Archive for Boozy

Rhubarb Syrup (and a cocktail recipe!)

Sweet, sweet spring. 

For me, the first sign of spring is rhubarb popping up at the Farmer’s Markets. I tend to overdose on it for a while, putting it in everything until I get sick (?) of it. 

I sometimes go back to old favourites. But I also like to try something new. 

This year, I made a Rhubarb Syrup. It’s simple to make, but I had misgivings when I started out. The rhubarb I had was quite green. It was ripe, it just had a lot of green colour in it, and not much pink. I wanted a syrup that was that delicate shade of pink, and I was afraid it wouldn’t work with the green rhubarb. 

A pink drink made with rhubarb syrup

But some kind of a weird miracle happened and the syrup turned out to be the most perfect and gorgeous shade. 

Rhubarb tends to be on the tart side, so you need to temper it with a bit of sugar, but the key is to create a balance. You don’t want to lose all the tartness of the rhubarb, you just want to take the edge off. You don’t want it to be too sweet. 

Basically, this experiment turned out pretty darn perfect. 

Once you’ve made the syrup, you have lots of ways to use it. 

Add a tablespoon or a bit more to the bottom of a glass, then add a handful of ice and top it off with sparking water or club soda. It’s refreshing, pink, and just a hint tart. 

Of course, if you want a more grownup version, you can add a shot of vodka or gin. 

You could also spoon this over vanilla ice cream (rhubarb and vanilla play very nicely together), or a panna cotta. You could even put it on pancakes or waffles! 

Rhubarb Syrup

Ingredients

  • 2 cups chopped rhubarb
  • 2 cups water
  • 1 cup sugar

Method: 

Rhubarb season is almost over. But if you have too much, here are some ideas to help you use it up. I also chop it and freeze it on a parchment-lined cookie sheet, and once it’s frozen, I store it in a zip top bag in the freezer so that I have rhubarb all year long.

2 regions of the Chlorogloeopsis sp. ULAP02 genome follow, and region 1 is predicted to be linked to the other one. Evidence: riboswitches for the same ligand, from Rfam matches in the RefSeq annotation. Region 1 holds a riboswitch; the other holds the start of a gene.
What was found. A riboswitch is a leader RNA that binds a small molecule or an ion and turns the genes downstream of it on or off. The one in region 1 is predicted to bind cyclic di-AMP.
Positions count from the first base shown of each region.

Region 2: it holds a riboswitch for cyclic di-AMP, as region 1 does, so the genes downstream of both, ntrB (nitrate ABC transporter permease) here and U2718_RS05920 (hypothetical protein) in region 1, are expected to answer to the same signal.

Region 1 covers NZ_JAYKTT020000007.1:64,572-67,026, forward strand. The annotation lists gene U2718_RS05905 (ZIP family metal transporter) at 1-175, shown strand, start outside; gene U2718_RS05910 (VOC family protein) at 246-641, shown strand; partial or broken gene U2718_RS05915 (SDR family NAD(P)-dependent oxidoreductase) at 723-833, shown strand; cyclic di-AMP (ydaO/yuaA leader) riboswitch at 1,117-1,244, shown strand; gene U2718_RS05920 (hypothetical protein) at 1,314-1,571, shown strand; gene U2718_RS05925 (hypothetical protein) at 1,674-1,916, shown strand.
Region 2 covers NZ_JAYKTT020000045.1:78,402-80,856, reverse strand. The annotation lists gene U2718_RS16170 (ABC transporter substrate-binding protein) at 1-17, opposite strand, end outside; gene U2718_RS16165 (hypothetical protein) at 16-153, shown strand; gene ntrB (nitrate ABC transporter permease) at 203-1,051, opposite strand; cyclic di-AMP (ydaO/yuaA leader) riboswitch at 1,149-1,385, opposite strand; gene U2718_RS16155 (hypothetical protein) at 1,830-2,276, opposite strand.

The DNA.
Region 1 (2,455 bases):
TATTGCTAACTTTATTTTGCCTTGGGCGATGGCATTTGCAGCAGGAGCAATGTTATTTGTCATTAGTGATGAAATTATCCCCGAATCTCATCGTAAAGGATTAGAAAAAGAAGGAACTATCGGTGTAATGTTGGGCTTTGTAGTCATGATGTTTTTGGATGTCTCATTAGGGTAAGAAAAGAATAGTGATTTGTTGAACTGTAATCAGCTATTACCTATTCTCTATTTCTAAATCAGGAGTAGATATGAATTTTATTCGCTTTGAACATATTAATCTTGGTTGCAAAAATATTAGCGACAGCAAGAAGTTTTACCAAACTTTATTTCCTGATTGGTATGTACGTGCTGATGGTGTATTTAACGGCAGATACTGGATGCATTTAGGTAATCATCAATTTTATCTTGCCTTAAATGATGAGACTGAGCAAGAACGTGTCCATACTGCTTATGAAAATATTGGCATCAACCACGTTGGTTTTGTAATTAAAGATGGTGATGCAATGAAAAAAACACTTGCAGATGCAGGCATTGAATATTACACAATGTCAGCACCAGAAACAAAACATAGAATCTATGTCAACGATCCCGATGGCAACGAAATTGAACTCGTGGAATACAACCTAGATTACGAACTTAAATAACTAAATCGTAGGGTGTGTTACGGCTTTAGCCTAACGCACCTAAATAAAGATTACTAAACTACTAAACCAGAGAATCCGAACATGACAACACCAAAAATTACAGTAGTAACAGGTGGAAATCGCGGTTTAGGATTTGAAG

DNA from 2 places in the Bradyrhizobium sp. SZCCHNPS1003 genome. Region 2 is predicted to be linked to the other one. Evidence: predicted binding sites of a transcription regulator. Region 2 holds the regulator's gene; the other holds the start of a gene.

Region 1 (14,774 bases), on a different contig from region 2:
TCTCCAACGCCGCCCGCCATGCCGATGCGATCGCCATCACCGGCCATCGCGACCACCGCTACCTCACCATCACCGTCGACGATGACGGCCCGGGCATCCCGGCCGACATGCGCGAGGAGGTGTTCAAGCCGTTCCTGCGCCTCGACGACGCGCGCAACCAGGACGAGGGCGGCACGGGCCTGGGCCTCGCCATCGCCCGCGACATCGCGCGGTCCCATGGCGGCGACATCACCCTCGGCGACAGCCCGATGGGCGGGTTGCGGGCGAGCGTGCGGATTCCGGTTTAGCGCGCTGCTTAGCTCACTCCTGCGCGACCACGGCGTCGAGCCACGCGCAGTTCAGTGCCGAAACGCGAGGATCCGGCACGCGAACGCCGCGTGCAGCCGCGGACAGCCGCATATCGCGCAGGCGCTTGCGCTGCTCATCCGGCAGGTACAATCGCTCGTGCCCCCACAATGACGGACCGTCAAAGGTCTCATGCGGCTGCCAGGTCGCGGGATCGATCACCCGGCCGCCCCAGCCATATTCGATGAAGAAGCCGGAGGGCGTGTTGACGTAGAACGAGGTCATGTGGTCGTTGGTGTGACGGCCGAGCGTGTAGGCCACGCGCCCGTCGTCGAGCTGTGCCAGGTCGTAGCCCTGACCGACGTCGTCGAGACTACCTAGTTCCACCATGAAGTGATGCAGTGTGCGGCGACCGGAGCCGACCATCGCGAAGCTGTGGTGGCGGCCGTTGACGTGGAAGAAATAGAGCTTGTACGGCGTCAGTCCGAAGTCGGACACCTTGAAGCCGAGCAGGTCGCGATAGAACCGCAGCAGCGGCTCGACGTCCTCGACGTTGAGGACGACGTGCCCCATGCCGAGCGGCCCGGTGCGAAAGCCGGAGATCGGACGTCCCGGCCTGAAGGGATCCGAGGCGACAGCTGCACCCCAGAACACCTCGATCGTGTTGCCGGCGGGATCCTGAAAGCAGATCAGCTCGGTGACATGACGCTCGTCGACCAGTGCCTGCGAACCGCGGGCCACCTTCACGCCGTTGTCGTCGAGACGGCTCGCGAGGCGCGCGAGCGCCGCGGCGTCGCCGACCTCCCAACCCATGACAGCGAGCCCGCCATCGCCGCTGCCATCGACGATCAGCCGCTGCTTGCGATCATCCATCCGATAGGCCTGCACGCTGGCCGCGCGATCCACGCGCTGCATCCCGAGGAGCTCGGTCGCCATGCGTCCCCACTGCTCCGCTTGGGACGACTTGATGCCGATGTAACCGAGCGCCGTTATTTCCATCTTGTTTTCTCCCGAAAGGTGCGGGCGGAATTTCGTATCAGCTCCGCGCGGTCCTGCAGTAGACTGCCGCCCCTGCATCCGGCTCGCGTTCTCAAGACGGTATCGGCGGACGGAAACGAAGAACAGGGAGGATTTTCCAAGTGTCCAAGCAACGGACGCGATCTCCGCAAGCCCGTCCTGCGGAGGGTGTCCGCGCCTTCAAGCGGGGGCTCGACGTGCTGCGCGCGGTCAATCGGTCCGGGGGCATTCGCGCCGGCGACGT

Canadian Christmas Cocktail

Yup, the Christmas posts have begun. 

Does this make me behind the times? It is, after all, nearly the middle of December. 

My tree’s not up, and I’ve only baked one batch of Christmas cookies so far. It’s possible I’m behind, but I’m honestly not that bothered by it. 

Canadian Christmas Cocktail.

Truth is, there are too many other things going on right now. Christmas is going to have to take care of itself. I’m buried in marking, I’m writing press releases like there’s no tomorrow, and scheduling social content for 5 different channels. It’s nutty, kids. 

But that’s okay. All of this frenetic energy is going to come to crashing stop when I get on a plane at the end of the week to go somewhere where it’s not raining 24/7. Where it’s warm and sunny. 

The problem is, to get to that point, so that I don’t have to worry or work while I’m away, is an immense amount of work. 

It’s all gonna be worth it, though! 

So let’s have a cocktail, shall we? 

I recently started working with Maple Water. Now, you might be wondering (as I was), what the heck is maple water??? Well, my friends, it just might be the most Canadian thing, um… ever. 

Basically, when they tap the maple trees in the spring, they are collecting the sap inside the trees. That is maple water. Once they have enough of it, they boil it down and make it in the syrup you know and love on your pancakes. It takes 40 litres of maple water to make one litre of syrup. 

But in the meantime, some smarty-pants discovered that this stuff tastes good, and when they had it analyzed, it turns out it contains electrolytes, amino acids, and ABA, a plant hormone that may help to balance blood sugar levels. Basically, if you have been a fan of coconut water, you’re going to love this stuff. If you have not been a fan of coconut water (ie, me), you’re going to love this stuff. 

So what can you do with it? It’s great for making coffee (c’mon, now, coffee and maple??!), you can put it in your smoothie, I’ve been using it to make overnight oats. And… cocktails! 

For me, this stuff pretty neatly takes the place of a simple syrup. It’s not a sweet, and it has a touch of acidity. I’ve been liking experimenting with it a lot. 

Canadian Christmas Cocktail

Ingredients

  • 1.5 oz vodka
  • 1 oz maple water (I’m using Pure Maple Water)
  • .5 oz pomegranate juice
  • splash of grenadine
  • twist of orange

Cheers! 

 

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